Befriending a gentle giant
Camera operator Julie Moniere
Tshivanga, Kahuzi-Biega National Park in eastern Democratic Republic of Congo. It’s 7a.m., and I am standing high up in the hills on the edge of a vast, magnificent area of tropical forest.
Standing beside me is chief gorilla habituation officer Robert Mulimbi. For the last 8 months, Robert and his men have been tracking and recording the movement of Mpungwe on a daily basis.
Mpungwe is an unhabituated Grauer’s gorilla Silverback; he lives with the dozen or so members of his family in the upland sector of the park.
A few steps into this mysterious world, and I quickly realise I will have to put my full trust in Robert and his team.
To take us through the entangled forest and find the gorillas requires a lot of machete waving, a regular noise I will quickly get used to, as without it we would hardly be able to move our awkward bodies into the jungle.
Half-eaten bamboo shoots, bent vegetation, faeces on the ground, any signs will just get us closer to them. After a few hours’ walking up and down, crossing streams, going back on our steps, and climbing yet more steep hills, we finally reach the nests which each of the gorillas made for themselves the night before. This tells us we are close. More tracking, following tell-tale gorilla signs, and suddenly we find ourselves face to face with Mpungwe, who appears silently, as if from nowhere. He is huge, and immensely powerful. Yet even though he could easily kill me, it is his gentleness that strikes me. His demeanour speaks of a sensitive, even inquisitive soul.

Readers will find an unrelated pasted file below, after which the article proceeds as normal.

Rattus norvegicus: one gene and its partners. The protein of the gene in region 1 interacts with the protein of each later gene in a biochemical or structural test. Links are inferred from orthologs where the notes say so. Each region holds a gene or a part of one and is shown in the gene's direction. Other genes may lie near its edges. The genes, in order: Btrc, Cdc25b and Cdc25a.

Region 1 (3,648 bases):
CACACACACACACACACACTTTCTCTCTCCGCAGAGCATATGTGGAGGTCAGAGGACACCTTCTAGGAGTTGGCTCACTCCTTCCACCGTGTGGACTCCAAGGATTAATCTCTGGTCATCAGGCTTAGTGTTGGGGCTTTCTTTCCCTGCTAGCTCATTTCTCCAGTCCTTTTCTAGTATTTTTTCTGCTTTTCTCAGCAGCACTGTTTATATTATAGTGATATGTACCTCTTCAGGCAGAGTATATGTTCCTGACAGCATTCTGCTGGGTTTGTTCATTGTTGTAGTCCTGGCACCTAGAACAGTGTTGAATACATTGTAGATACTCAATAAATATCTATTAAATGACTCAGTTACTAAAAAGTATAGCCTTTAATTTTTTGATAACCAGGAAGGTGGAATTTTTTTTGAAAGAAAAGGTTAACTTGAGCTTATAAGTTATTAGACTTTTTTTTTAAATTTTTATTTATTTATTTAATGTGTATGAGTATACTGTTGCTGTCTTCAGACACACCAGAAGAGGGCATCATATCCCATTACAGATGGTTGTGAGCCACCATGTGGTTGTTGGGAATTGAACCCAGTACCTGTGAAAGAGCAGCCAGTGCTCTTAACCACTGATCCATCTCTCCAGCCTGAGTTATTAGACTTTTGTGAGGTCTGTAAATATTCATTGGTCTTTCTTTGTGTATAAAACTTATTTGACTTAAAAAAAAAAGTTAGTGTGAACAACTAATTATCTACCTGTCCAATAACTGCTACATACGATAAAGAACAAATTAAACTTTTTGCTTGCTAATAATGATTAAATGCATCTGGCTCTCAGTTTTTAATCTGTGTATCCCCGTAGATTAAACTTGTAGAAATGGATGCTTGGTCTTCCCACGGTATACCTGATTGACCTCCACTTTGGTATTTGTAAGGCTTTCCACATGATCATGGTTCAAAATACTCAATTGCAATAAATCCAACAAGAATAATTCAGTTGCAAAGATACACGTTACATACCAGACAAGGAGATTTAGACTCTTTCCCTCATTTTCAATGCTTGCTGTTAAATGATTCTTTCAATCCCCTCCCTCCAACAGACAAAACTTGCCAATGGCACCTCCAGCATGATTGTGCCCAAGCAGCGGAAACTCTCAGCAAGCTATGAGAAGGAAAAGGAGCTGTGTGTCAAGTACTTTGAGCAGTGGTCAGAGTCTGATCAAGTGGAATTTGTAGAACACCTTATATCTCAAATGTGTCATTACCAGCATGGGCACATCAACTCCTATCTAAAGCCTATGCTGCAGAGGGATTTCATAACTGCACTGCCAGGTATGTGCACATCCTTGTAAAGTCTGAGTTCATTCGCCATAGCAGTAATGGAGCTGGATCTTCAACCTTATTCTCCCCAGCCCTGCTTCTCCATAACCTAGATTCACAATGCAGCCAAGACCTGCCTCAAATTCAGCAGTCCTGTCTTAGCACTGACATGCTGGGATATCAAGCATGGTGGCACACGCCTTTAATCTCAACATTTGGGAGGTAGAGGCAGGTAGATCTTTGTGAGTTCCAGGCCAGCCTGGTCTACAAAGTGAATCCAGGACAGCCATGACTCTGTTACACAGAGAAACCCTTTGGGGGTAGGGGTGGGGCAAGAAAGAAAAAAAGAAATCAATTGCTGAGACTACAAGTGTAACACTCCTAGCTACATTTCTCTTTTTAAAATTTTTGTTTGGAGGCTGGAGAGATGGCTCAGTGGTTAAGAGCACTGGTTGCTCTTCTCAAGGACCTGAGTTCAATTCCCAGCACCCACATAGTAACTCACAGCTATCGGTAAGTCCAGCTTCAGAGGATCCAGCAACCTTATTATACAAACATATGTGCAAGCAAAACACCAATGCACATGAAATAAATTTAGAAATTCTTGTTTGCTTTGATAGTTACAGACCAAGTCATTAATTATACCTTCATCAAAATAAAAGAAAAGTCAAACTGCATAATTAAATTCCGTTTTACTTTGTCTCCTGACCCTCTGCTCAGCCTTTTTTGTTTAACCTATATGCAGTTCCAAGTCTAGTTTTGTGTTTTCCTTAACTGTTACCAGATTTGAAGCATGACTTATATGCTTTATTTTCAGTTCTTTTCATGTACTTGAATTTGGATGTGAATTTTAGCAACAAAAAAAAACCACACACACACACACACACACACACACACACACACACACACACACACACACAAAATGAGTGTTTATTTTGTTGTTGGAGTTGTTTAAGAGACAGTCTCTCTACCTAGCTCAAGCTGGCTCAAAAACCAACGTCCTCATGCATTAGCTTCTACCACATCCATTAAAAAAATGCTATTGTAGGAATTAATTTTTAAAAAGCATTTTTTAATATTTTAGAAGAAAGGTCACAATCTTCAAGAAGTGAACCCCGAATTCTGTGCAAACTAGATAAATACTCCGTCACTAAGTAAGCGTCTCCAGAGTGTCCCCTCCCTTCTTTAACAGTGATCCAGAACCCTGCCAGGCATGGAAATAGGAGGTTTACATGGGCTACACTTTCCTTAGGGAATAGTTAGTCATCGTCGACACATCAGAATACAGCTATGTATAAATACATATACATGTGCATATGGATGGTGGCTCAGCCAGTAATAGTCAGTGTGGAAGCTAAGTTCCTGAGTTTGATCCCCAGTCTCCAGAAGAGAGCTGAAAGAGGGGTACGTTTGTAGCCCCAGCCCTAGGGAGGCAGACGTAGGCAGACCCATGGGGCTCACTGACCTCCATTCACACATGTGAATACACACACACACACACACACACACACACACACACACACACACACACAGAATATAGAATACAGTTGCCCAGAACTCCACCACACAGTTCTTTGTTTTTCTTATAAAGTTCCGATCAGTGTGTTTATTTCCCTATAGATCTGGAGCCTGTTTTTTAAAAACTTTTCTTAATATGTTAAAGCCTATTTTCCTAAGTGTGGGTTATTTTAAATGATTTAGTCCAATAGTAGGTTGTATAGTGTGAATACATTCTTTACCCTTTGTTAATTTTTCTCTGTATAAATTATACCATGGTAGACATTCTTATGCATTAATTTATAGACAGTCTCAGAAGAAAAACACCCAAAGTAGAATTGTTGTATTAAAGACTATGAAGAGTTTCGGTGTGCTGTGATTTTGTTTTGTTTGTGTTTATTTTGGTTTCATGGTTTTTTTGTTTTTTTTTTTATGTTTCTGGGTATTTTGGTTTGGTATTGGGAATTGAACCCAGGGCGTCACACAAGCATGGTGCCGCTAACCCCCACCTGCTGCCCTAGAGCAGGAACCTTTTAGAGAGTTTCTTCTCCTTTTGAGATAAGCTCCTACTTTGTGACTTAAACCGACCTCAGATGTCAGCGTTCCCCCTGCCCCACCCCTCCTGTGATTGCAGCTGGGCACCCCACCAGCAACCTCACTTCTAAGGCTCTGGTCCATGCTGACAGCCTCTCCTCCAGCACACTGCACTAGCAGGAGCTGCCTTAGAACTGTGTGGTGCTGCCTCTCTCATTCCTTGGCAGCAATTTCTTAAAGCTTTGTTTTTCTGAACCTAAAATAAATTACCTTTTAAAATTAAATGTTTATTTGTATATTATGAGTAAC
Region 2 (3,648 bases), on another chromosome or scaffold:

There is a sense of serenity and tranquillity, almost surreal, it’s so quiet.Julie Moniere
On the ground, up in the trees, the females and their young, the sub-adults and juvenile gorillas are all spread around him, eating peacefully. Gorillas do a lot of eating. They don’t even notice us. There is a sense of serenity and tranquillity, almost surreal, it’s so quiet.
It’s time for me to grab my tripod. As soon as I set it down in the thick vegetation, Mpungwe disappears. After a few attempts, I realise that this alien object is making him uncomfortable. How am I going to gain his trust? I decide to film the females around him instead, as they don’t seem to be bothered by me, or by my equipment. Tomorrow I will try to film him again.
Tomorrow comes, and after a few attempts, eventually he accepts the tripod. But as soon as I attach the camera, he disappears again! We need to come up with a plan if I don’t want to come back just with footage of Mpungwe’s bottom, as he walks away from me.
Next morning, Robert comes up with the solution. I set up the camera behind bushes, out of Mpungwe’s sight. Robert and two of his trackers stand side by side, forming a wall. I slowly hide behind them and set the tripod up. When I’m ready, they move to the side. It works, Mpungwe is less anxious! Slowly, he relaxes around me.
after a few days it’s time for me to leave him and his family, and they disappear into the forest as quickly and silently as they first appeared
But there’s a final stage - to get him as relaxed as possible, I need to ask the trackers to stop using the machete to clear the view. When tourists come to see gorillas, they want a clean shot, but with filming, we want to show them in their natural environment. Eventually I’m able to film Mpungwe for longer periods. I wish I’d had even longer with this wonderful wild gorilla - but after a few days it’s time for me to leave him and his family, and they disappear into the forest as quickly and silently as they first appeared.